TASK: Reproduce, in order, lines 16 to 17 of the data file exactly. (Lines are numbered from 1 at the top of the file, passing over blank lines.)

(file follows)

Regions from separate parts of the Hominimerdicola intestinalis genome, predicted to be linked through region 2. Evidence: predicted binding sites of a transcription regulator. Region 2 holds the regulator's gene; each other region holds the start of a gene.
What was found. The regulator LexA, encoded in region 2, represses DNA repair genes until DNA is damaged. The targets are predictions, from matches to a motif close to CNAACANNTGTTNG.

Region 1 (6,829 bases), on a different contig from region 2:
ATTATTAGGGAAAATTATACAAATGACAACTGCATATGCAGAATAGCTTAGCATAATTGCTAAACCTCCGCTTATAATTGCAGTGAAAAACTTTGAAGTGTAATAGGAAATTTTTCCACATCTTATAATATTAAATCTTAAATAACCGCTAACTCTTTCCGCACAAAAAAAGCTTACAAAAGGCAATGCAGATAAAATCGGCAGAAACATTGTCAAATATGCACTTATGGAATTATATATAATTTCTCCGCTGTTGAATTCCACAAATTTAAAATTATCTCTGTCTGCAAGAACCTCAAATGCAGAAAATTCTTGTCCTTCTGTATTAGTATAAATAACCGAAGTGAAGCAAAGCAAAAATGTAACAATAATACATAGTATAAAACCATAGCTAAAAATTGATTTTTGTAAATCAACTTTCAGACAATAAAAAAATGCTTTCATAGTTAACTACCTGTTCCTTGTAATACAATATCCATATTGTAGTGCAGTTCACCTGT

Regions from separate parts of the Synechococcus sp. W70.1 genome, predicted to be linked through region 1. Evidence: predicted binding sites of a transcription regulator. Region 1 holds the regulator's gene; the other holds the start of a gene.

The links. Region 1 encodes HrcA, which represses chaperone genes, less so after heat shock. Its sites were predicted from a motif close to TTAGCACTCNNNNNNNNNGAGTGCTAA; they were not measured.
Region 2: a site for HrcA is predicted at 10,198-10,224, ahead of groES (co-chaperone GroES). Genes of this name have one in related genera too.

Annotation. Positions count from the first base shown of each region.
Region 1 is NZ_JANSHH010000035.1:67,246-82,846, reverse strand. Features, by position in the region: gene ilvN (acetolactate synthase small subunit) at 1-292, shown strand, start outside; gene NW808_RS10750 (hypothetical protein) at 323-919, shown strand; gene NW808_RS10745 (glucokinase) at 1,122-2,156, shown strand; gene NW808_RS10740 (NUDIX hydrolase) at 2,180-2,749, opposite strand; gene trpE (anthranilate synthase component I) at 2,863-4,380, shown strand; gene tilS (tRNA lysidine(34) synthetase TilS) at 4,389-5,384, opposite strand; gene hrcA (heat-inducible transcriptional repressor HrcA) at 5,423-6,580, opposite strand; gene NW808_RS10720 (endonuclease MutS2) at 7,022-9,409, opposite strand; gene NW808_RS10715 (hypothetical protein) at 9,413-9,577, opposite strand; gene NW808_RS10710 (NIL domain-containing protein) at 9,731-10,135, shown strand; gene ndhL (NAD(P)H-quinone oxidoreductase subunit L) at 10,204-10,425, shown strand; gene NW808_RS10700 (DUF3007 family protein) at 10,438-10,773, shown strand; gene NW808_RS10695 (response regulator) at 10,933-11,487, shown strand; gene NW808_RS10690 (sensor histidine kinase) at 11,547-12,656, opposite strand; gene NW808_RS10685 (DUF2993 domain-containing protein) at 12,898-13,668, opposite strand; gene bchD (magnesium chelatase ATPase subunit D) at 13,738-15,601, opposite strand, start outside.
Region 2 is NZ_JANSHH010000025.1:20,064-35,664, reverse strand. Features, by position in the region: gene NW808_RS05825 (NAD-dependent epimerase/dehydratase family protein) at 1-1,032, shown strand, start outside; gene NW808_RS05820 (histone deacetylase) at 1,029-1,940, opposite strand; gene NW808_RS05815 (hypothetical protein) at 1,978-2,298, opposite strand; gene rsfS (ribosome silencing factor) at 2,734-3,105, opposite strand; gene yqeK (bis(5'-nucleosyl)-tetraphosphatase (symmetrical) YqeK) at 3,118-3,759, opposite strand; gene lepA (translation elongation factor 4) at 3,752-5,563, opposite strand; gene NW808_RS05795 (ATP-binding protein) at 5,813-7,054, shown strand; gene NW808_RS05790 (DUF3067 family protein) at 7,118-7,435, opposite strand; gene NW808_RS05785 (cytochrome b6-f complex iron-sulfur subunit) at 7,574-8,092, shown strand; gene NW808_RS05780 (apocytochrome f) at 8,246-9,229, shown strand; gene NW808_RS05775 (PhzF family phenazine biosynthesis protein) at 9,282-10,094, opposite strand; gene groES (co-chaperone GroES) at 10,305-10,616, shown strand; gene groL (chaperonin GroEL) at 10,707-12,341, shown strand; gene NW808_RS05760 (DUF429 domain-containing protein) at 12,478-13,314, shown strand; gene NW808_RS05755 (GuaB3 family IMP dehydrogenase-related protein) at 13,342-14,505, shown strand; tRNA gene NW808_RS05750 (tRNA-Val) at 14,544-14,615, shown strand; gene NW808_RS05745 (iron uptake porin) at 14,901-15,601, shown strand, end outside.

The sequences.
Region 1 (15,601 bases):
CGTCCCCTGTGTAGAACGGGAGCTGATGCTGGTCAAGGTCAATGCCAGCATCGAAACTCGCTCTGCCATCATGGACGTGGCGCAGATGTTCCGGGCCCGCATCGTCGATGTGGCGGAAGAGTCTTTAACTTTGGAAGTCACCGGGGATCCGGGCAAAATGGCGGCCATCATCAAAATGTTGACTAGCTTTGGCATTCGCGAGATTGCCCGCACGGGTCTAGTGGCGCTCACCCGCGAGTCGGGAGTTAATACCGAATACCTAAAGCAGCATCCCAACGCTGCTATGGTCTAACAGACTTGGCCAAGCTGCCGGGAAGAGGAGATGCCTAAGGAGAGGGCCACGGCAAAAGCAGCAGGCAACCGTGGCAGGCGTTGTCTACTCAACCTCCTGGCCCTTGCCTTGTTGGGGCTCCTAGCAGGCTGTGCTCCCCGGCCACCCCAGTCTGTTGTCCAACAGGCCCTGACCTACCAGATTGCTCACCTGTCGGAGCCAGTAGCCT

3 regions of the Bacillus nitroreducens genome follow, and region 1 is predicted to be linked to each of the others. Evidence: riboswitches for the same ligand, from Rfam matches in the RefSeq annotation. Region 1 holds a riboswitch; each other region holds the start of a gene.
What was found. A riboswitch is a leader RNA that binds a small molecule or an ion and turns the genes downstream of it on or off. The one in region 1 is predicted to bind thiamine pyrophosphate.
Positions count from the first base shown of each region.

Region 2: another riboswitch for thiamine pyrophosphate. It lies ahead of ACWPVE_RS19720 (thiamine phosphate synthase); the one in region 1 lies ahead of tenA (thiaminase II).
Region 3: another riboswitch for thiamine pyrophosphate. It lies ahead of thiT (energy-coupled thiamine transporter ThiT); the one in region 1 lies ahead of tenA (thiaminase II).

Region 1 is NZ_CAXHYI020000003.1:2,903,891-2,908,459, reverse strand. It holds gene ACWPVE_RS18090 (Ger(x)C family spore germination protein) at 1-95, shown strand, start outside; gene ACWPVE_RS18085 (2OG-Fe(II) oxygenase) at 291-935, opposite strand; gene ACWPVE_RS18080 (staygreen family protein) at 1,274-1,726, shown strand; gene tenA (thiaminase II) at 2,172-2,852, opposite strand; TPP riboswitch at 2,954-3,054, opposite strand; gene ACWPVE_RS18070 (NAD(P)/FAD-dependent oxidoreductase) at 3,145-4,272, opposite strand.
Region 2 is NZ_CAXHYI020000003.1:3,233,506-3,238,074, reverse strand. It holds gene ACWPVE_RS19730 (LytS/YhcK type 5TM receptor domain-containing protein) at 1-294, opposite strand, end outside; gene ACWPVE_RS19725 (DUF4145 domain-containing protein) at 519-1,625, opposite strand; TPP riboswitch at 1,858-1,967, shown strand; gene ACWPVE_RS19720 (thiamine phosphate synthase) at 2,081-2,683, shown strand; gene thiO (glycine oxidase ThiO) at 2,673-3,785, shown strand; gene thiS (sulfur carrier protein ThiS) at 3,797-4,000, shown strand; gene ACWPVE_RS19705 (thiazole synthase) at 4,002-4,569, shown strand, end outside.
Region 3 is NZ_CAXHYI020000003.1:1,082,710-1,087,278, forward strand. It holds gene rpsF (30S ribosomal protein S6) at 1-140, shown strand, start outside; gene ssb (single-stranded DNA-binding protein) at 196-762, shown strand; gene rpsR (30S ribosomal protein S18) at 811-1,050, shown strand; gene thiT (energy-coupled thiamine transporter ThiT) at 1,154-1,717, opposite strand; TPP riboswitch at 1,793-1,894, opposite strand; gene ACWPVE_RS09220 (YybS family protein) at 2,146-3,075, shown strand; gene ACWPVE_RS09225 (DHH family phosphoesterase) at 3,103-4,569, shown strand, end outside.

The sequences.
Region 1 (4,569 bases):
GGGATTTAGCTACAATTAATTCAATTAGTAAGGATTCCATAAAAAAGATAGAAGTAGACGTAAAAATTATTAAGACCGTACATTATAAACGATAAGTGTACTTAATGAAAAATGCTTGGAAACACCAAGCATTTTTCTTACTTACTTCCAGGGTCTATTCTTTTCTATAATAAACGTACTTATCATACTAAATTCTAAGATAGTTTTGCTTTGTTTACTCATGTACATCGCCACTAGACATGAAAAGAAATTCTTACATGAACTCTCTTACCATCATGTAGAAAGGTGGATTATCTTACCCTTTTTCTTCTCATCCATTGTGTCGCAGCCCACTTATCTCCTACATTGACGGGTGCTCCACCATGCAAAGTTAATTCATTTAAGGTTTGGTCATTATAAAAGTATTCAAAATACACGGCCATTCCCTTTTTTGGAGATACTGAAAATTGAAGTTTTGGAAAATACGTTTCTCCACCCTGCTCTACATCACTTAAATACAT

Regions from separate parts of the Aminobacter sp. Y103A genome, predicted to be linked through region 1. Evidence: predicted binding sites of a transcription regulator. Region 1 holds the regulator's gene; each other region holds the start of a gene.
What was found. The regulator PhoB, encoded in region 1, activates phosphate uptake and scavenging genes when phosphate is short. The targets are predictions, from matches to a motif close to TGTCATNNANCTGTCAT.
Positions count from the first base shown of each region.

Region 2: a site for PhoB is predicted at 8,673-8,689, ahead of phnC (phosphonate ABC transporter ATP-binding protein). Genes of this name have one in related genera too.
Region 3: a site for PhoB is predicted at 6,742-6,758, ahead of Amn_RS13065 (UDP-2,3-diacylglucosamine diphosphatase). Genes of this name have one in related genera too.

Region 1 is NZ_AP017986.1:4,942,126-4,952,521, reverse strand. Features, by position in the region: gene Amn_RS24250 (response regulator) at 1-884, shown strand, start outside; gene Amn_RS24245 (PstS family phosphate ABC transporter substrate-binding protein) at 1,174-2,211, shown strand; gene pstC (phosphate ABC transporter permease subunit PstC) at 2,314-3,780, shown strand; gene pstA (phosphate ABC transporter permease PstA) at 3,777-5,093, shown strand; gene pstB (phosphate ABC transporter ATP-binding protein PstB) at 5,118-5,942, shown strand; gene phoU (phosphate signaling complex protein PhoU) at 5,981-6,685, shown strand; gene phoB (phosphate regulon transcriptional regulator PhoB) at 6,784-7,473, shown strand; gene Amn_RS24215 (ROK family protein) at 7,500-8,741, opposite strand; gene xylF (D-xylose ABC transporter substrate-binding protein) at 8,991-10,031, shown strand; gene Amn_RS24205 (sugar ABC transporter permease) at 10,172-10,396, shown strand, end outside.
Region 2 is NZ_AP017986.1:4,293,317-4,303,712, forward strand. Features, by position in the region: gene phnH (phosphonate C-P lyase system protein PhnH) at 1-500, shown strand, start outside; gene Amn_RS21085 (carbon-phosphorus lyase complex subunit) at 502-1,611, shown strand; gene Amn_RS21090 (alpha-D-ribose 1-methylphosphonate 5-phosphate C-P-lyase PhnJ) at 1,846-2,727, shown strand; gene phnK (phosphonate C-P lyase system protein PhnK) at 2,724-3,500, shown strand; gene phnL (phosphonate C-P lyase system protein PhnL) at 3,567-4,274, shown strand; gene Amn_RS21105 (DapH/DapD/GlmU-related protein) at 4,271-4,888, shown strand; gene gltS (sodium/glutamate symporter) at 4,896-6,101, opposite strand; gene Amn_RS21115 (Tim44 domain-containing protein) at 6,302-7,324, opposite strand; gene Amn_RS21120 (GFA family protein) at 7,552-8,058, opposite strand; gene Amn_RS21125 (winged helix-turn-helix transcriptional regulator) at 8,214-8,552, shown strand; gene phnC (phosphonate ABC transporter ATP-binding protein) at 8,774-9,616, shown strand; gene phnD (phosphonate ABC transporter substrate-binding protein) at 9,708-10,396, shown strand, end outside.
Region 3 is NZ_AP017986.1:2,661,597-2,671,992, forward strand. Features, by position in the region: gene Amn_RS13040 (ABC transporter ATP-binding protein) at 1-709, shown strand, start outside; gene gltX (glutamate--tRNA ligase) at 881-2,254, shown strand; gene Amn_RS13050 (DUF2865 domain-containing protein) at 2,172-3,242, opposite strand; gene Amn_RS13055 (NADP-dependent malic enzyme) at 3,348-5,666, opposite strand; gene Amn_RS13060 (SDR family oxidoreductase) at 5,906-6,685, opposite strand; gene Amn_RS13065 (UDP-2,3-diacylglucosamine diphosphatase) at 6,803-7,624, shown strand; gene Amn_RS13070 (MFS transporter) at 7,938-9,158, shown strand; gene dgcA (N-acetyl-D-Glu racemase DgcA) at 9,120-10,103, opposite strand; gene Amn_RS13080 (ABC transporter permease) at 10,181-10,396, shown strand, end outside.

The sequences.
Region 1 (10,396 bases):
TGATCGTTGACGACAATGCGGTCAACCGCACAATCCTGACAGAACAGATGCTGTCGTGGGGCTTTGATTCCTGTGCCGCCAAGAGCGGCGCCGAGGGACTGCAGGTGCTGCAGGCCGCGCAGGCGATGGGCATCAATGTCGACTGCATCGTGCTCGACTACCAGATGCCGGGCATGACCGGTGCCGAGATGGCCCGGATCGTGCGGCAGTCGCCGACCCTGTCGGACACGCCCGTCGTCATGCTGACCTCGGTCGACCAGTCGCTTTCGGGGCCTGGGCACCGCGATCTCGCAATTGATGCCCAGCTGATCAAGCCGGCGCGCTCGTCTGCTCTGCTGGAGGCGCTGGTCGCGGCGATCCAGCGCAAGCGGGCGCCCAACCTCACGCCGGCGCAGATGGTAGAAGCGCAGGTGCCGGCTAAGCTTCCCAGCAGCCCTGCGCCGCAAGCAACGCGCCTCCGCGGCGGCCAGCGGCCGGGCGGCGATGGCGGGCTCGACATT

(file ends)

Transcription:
Positions count from the first base shown of each region.

Region 2: another riboswitch for thiamine pyrophosphate. It lies ahead of ACWPVE_RS19720 (thiamine phosphate synthase); the one in region 1 lies ahead of tenA (thiaminase II).